The corporations that defined America as a land of plenty have invested heavily here. Grocery shelves are stocked with iconic U.S. brands such as Mazola oil and Corn Flakes, manufactured at local plants where Cargill, Kellogg’s and other staple Midwestern companies employ thousands of Brazilians. Of seven new factories that John Deere said it plans to build worldwide, two are in Brazil — with three in China and one each in India and Russia.
“It is a tricky issue,” said a U.S. official who spoke on the condition of anonymity because he was not authorized to comment publicly. “U.S. companies are doing all this investment in an agriculture superpower that is a huge competitor. . . . Growers from the U.S. are definitely watching what is happening down here.”
Corn is a new part of the discussion.
Once reliant on imports, Brazil has seen its corn production explode in recent years. High world prices have enticed farmers into planting more, and crop management changes have allowed two plantings a year on Cerrado farms.
Farmers here increasingly use a faster-growing strain of soybean that can be planted in September — the start of spring in the southern hemisphere — and harvested in January. A second crop can then go in the ground and be ready by June.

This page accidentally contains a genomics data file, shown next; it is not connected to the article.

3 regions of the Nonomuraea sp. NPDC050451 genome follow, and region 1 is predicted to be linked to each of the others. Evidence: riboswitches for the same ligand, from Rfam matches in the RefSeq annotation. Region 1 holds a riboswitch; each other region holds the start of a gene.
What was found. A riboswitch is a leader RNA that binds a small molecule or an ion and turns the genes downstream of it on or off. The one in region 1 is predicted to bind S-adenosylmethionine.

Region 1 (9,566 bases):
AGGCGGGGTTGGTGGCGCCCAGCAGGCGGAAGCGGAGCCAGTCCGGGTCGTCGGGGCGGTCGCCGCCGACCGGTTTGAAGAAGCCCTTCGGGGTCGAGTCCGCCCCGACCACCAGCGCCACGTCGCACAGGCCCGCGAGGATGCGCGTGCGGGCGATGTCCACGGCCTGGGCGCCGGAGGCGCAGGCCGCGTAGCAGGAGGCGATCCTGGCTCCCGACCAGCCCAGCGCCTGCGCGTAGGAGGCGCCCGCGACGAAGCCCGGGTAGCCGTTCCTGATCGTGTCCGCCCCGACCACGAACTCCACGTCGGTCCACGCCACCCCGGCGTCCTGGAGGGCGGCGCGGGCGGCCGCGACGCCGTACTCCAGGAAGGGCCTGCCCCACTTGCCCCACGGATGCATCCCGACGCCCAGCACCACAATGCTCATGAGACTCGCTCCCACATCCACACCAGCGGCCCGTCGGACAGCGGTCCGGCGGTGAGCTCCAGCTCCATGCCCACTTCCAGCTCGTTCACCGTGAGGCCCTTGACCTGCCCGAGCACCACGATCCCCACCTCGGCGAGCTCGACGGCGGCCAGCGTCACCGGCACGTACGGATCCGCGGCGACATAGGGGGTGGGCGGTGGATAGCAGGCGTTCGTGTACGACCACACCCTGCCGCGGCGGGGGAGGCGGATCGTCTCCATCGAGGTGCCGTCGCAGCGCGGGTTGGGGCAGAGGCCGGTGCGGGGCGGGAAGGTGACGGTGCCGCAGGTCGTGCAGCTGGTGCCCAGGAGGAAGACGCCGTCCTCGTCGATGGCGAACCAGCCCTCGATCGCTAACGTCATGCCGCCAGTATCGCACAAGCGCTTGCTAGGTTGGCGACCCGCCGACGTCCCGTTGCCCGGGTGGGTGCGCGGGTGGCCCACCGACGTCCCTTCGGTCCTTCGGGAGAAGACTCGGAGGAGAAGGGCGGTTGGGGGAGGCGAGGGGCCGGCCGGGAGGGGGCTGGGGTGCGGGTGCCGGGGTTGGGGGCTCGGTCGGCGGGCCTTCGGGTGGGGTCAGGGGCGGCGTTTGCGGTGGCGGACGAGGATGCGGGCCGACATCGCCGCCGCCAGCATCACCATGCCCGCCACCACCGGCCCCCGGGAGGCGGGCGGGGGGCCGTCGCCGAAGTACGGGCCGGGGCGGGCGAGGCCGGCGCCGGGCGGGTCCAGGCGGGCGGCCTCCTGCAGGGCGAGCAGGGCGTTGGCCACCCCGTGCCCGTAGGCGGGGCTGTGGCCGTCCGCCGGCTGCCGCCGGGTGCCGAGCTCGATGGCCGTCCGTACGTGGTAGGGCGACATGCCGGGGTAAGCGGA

This year that second crop was corn, and the record planting was ready just as the effect of the U.S. drought was becoming clear. A boon for Brazilian corn growers, it may spur more production.
“We have just started having a corn market in Brazil,” with futures contracts and other tools helping farmers invest in a second planting, said Marcos Rubin, a partner at Brazilian consulting firm Agroconsult. “It is a new model of farming,” he said. “As we become more solid [corn] exporters . . . it will help farmers plan better for a second crop.”
Brazilian farmers remain focused on soybeans and the potential to export to China. The country does not expect to displace the United States as the world’s top corn producer, said Elisio Contini, head of strategic studies at the Brazilian Agricultural Research Corp.
But it does expect to play an increasing role in agriculture. Farmers here say the major constraint — a notoriously slow and expensive transportation network — can be fixed over time.
Compared with this country’s unlocked potential, said Oliveira, the cotton farmer, “the U.S. is at its limits.”